We may put it this way: All of that earthly creation was brought by Adam daily unto God as an offering of praise and thanksgiving. Or, if you will, God had close contact with that whole earthly creation through the hand, the mind, and the heart of Adam. The little bird in the tree, that cannot know God and cannot consciously and willingly sing His praises, did have its trilling song brought before the face of God through the mind, heart and tongue of Adam when Adam in his soul, upon hearing this creature’s song, said, O God, how great Thou art! God caused all the animals to pass before Adam while he still served in that original priestly office; and Adam saw God in every creature; and in the names which he gave to these animals he once again said in his soul, O God, who is a God like unto Thee! How great Thou art! He saw the beauty of color, of shape and texture. He tasted the sweetness and deliciousness of the fruit of the garden. He saw the creatures large and small, the animate and inanimate creatures of God’s world; and he kept on saying in his soul, This is God’s world. How may I best serve Him therewith? How shall all these through me return to Him in the glorification of His name? He was God’s minister over that creation. He was His agent, one who stood on this earth in order to serve the God in heaven. He was, as it were, the human, rational-moral funnel through which that whole creation returned back to the God Who had made it, in conscious, willing praise and service.

And even this has its reflection still after the Fall and in the Old Testament temple. For all Israel came to God through the priest. Today since our High Priest, our ONLY His Priest, Christ Jesus, has offered His bloody sacrifice on Calvary for our sins and blotted them all out, has been seated at God’s right hand evermore to plead our cause, we need no priest through whom we can approach God. And the Roman Catholic Church certainly ignores and sets aside this glorious truth that “Christ was once offered to bear the sins of many,” Hebrews 9328. Through Him it is that we do approach God. Only in Him as our only High Priest do we have the right even to utter one prayer to God. But today we need no earthly priest, even as we need no lamb to sacrifice. And it is as much an act of unbelief to maintain an earthly priesthood for the forgiveness of our sins as it is to continue the ritual of offering up a lamb to God for this forgiveness. It is as much a sin of ignoring the atonement of Calvary to maintain a priesthood that must still sacrifice Christ anew as it is to say that the blood of bulls and goats today is necessary for the forgiveness of our sins. But in the days of types and shadows, before this merciful high priest came, Jesus Christ the Righteous, man could approach God only through the priest in the temple.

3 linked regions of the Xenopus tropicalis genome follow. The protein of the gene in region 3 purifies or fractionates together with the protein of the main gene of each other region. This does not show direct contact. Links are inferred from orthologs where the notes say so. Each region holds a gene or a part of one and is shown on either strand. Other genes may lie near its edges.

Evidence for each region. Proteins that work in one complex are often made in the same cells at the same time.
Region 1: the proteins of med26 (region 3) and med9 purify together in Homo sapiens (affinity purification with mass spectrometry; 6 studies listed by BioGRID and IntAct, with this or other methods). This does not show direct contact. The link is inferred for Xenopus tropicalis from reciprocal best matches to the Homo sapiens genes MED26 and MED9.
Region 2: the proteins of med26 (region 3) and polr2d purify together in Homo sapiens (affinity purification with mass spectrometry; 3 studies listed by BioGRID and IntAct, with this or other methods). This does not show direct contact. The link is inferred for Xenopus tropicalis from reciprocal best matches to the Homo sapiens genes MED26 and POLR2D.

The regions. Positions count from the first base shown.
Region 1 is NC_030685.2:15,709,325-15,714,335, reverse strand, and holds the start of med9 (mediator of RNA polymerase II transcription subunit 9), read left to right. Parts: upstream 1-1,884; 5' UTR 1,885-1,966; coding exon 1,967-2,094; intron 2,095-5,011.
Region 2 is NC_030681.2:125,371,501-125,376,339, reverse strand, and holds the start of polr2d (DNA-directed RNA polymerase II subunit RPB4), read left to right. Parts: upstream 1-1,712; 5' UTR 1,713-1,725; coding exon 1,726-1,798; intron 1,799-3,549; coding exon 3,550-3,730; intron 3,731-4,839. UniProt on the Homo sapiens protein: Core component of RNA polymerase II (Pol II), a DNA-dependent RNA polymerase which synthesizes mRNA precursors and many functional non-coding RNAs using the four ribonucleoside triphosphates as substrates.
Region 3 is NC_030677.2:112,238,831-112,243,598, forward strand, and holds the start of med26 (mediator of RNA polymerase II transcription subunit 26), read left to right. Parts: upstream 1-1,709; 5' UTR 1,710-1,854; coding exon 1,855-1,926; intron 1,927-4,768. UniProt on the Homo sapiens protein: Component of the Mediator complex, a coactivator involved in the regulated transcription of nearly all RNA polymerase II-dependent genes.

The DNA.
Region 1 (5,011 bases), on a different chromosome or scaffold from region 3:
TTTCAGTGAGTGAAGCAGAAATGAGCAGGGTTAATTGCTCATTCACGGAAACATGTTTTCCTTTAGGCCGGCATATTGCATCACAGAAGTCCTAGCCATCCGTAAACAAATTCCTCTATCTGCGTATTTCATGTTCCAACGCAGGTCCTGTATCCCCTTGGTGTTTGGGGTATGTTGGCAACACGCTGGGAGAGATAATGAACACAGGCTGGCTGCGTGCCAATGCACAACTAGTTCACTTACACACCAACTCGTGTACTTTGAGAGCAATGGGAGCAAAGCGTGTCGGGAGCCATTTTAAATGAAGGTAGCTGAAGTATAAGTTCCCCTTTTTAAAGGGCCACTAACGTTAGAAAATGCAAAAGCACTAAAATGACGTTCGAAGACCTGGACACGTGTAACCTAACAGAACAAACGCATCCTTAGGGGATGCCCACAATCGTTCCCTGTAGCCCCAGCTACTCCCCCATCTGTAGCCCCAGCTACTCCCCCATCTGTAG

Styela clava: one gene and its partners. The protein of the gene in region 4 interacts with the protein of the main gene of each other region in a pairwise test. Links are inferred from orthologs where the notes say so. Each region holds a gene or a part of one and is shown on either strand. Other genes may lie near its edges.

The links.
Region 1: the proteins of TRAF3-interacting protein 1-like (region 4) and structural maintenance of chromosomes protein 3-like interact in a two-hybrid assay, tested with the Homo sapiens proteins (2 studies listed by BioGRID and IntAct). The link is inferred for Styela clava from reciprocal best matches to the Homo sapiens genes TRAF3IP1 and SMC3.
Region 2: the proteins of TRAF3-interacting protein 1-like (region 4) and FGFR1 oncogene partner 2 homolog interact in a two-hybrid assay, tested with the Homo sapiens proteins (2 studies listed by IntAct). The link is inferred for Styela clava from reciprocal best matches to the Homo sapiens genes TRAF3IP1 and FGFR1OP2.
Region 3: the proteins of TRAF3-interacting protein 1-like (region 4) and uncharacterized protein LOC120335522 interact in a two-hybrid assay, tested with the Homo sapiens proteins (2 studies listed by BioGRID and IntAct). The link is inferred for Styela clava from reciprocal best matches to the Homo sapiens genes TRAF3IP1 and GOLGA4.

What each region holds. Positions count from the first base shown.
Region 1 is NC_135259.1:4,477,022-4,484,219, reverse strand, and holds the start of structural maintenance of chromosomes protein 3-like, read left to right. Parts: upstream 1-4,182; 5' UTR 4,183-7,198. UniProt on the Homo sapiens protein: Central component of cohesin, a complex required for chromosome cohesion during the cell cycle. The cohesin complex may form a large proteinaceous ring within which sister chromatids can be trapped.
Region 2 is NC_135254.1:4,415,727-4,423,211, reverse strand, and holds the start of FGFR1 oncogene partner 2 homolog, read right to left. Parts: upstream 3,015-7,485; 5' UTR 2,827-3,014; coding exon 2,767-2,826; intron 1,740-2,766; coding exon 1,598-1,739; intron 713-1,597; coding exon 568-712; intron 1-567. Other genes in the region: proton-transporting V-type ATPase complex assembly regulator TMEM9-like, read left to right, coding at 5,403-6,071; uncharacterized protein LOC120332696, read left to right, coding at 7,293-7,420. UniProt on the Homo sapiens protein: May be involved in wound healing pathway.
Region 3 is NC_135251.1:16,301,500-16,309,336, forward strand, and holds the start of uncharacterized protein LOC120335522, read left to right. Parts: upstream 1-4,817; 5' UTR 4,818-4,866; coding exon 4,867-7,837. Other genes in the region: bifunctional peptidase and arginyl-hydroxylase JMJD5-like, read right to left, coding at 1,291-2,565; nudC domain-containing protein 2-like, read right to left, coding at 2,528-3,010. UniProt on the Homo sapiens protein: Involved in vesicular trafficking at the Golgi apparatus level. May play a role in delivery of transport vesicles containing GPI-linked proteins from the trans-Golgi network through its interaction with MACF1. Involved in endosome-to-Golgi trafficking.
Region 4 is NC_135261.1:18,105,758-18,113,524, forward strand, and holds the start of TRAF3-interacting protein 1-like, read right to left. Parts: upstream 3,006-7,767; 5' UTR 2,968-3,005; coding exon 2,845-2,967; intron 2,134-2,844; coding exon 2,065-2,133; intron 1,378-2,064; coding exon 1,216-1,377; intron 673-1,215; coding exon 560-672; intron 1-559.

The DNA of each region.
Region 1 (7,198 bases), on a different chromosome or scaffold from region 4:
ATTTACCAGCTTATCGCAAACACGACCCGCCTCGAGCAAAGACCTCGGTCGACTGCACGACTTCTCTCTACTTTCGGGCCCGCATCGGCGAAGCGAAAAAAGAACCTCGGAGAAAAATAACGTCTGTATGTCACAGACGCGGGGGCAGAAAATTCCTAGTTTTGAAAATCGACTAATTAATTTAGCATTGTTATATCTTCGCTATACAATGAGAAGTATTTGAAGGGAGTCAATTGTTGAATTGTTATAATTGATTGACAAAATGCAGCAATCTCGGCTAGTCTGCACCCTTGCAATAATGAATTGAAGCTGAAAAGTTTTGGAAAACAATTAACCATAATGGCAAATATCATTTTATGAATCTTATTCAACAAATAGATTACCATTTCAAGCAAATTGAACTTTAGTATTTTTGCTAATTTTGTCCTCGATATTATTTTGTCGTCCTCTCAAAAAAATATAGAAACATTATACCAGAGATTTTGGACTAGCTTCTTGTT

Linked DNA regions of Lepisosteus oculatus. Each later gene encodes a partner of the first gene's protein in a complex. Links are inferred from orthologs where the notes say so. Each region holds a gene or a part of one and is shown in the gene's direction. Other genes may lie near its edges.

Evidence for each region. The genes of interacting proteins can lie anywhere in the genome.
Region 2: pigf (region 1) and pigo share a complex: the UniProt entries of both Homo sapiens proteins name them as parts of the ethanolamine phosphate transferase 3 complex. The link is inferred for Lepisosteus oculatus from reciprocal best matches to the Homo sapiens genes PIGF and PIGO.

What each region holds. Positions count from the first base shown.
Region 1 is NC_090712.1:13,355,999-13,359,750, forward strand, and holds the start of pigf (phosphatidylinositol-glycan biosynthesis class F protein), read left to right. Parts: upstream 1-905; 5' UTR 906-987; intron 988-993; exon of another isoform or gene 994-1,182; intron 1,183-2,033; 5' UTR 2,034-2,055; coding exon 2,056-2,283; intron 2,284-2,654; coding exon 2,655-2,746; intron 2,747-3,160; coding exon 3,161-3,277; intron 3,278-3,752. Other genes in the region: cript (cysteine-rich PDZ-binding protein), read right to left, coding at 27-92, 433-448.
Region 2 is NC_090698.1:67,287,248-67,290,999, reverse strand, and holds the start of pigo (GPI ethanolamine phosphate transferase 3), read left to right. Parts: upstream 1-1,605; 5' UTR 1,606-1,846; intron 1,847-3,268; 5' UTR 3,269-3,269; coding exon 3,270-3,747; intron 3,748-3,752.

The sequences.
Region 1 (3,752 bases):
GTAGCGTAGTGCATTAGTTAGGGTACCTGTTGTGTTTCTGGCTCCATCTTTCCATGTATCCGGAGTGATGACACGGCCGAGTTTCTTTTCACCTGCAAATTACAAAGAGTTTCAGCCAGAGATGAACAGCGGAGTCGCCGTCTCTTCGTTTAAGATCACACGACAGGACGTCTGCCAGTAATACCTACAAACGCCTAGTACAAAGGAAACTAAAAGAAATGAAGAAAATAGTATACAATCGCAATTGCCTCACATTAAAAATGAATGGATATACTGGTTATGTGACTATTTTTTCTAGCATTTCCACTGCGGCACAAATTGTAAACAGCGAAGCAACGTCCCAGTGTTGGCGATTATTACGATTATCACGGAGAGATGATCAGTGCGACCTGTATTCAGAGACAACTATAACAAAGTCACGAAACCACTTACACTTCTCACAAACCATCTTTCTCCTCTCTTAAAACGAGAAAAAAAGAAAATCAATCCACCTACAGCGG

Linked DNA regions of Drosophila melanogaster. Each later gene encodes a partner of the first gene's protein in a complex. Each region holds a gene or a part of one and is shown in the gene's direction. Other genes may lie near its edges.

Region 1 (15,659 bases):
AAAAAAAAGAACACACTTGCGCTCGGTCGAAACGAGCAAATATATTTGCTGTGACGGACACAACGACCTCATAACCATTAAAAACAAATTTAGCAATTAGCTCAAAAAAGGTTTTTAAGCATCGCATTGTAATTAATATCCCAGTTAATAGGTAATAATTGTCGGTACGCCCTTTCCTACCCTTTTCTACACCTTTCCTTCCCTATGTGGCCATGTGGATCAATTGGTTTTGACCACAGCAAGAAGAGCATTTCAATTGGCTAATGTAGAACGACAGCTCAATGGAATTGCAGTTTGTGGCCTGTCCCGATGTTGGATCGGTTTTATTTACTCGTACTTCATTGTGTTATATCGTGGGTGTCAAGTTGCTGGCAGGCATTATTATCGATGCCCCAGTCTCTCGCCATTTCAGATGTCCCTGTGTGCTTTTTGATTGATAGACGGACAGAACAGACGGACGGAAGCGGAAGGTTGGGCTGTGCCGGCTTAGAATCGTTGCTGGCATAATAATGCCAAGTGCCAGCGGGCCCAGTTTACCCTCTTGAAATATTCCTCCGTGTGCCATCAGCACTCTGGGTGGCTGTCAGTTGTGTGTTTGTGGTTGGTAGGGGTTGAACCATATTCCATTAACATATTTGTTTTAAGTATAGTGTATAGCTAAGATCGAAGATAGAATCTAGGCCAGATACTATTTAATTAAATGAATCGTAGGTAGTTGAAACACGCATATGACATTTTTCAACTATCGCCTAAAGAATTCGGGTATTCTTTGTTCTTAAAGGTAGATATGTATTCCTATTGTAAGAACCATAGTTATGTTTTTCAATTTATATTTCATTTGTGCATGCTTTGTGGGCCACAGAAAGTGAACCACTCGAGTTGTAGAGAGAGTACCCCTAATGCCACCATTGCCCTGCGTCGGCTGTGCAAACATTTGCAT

Remember the time when Samuel commanded King Saul—and he was the king, if you please, the ruler of the people with power invested in him by God Himself to wait until he, Samuel, should come to sacrifice before they went to battle with the Philistines? Now Samuel was of the tribe of Levi, the tribe that God had set aside for this work of sacrificing and presenting the offerings of the people. All Israel was dependent upon that priesthood. Still more, this is so evident in the fact also that this priesthood remained until the very cross of Christ. A prophet there was not always in Israel. From the days of Malachi to John the Baptist there was no prophet in Israel. It was a period of silence, and God spoke through no one to His Church. From the captivity of the Kingdom of Judah—a much longer period of time—Israel likewise had no king upon the throne. Heathen nations ruled over Israel instead of the house of David. Yet through all this time there was a priest in Israel.